Researchers have managed to radiologically view the novel coronavirus infected individuals, and this could be a step towards early detection of this virus and diagnosis of those infected by it. The study titled, “CT Imaging Features of 2019 Novel Coronavirus (2019-nCoV),” was published this week in the journal Radiology.
CT Scan. Image Credit: Tyler Olson / Shutterstock
The Novel coronavirus is on a rampage around the world. Its epicentre in Wuhan, (Hubei province) China is one of the worst affected regions with this deadly virus with almost ten thousand infected and nearly 500 dead from the infection.
The infection, despite high level control has managed to spread to several other nations including United Kingdom, France, Germany, Australia, Vietnam, United States, Philippines, India, Nepal and others. The World Health Organization has declared the virus to be a global threat and all steps are being taken to fight the spread of the virus. The WHO had been first notified of this infection on the 31st of December 2019.
Coronavirus infection typically manifests like viral pneumonia with fever, cough and breathlessness. The virus resembles the SARS virus (Severe Acute Respiratory Syndrome) and the MERS virus (Middle East Respiratory Syndrome).
Lead author of the study Michael Chung, assistant professor in the Department of Diagnostic, Interventional and Molecular Radiology in the Mount Sinai Health System in New York, in a statement said, “Early disease recognition is important not only for prompt implementation of treatment, but also for patient isolation and effective public health surveillance, containment and response.”
For this study the team looked at the typical chest CT scan findings of the patients infected with the 2019-nCoV in China. This was a case series with the objective of identifying the radiological features of the viral infection. For this study the team included 21 patients (13 men and 8 women) who were admitted to three hospitals in three provinces in China between 18th and 27th January 2020. The patients were aged between 29 years and 77 years and had an average age range of 51.2 years. The patients’ respiratory secretions were tested and they were all confirmed to be infected with the novel coronavirus.
CT scan images of these patients’ chests revealed certain common features including, ground glass opacities and consolidation features over the lungs. The team also noted the number of lobes of the lungs that were affected with ground glass opacities and consolidation and the degree of involvement of each of these lobes of the lungs. Based on these the team also looked at the overall total severity scores. They also noted absence of nodules in the lungs and fluid in the pleural cavity (pleural effusion). There was involvement of some of the lymph nodes of the thorax and these were abnormal in size and shape, they wrote. Some of the patients also had underlying lung diseases such as fibrosis and emphysema. These features were all recorded for the patients with the coronavirus infections. The team found some additional features such as crazy paving patterns and distribution of the changes in the peripheral parts of the lungs. There may be absence of cavity formation within the lungs along with some clear-cut nodules, they wrote. Pleural effusions and lymphadenopathy may also be absent they wrote.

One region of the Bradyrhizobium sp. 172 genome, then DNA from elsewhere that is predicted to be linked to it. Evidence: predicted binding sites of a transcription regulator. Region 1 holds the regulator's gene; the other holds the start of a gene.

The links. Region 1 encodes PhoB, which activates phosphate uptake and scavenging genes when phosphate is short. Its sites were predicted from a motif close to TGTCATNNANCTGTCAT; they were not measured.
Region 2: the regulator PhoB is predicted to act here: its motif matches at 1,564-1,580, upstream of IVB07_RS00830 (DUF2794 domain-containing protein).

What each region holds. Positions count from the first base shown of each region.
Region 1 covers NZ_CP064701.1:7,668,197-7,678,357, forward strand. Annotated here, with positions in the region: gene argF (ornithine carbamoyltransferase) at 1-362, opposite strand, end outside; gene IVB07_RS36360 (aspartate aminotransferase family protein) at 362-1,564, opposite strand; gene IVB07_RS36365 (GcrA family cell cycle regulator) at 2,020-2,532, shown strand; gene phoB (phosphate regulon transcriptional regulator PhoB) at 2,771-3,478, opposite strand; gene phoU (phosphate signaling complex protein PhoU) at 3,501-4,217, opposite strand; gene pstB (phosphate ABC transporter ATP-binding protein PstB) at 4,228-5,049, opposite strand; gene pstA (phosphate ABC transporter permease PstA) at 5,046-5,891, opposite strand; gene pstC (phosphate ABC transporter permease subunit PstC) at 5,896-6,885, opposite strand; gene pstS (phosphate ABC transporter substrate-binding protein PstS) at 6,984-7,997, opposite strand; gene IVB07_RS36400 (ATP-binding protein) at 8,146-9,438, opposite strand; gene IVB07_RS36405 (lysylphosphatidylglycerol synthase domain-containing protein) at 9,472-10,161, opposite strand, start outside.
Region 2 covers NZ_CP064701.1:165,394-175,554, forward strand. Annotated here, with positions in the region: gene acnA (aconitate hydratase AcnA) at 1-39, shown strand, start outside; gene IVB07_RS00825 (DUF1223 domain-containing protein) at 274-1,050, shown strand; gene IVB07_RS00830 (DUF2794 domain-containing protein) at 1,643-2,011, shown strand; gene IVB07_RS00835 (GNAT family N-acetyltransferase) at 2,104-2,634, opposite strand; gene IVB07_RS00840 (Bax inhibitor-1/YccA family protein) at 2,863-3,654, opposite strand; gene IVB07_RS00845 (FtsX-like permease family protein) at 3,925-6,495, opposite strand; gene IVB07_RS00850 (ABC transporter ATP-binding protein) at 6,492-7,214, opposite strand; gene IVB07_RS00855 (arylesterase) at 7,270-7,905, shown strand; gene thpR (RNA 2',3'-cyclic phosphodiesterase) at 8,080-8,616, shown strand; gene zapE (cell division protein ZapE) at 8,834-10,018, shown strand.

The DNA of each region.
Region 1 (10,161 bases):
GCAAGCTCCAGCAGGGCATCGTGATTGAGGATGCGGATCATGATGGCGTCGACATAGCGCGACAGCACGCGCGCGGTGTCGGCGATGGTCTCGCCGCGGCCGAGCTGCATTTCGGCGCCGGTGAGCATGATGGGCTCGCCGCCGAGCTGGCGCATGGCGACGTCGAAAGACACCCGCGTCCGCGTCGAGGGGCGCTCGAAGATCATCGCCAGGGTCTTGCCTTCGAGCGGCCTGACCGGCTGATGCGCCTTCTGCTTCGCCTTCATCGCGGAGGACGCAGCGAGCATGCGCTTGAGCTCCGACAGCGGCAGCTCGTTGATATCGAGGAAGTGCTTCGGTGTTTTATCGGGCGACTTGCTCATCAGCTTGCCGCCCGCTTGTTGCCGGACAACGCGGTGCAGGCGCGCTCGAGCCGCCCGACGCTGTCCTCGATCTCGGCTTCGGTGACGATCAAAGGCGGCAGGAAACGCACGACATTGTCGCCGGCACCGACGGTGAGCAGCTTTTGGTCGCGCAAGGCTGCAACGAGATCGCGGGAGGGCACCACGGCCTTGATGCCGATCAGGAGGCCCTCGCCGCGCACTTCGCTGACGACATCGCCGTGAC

29-year old male with unknown exposure history, presenting with fever and cough, ultimately requiring intensive care unit admission. (a) Axial thin-section non-contrast CT scan shows diffuse bilateral confluent and patchy ground-glass (solid arrows) and consolidative (dashed arrows) pulmonary opacities. (b) The disease in the right middle and lower lobes has a striking peripheral distribution (arrow). Image Credit: Radiological Society of North America
Among seven of the eight patients, there was a slow progression of the lung disease with rising areas of airspace opacities, they wrote. The team wrote in their study, “Typical CT findings included bilateral pulmonary parenchymal ground-glass and consolidative pulmonary opacities, sometimes with a rounded morphology and a peripheral lung distribution.”
Dr. Chung added that not all patients showed any of these CT findings in their initial stages and thus these radiological findings may be absent in a patient. He said, “Our patient population is unique from other published series on the Wuhan coronavirus in that three of our patients had normal initial chest CTs. One of these patients progressed three days later and developed a solitary nodular ground-glass lesion in the right lower lobe, indicating this pattern may represent the very first radiologically visible manifestation of disease in some patients infected with Wuhan coronavirus.” He explained that another patient had a normal chest initially and four days after the first chest CT scan. He added, “This suggests that chest CT lacks complete sensitivity and does not have a perfect negative predictive value. We can't rely on CT alone to fully exclude presence of the virus.” He explained that the virus infection may take days to manifest as a disease and thus there may be no symptoms and no findings on CT scan in these patients.
CT Imaging Features of 2019 Novel Coronavirus (2019-nCoV) Michael Chung, Adam Bernheim, Xueyan Mei, Ning Zhang, Mingqian Huang, Xianjian Zeng, Jiufa Cui, Wenjian Xu, Yang Yang, Zahi Fayad, Adam Jacobi, Kunwei Li, Shaolin Li, and Hong Shan Radiology, https://pubs.rsna.org/doi/10.1148/radiol.2020200230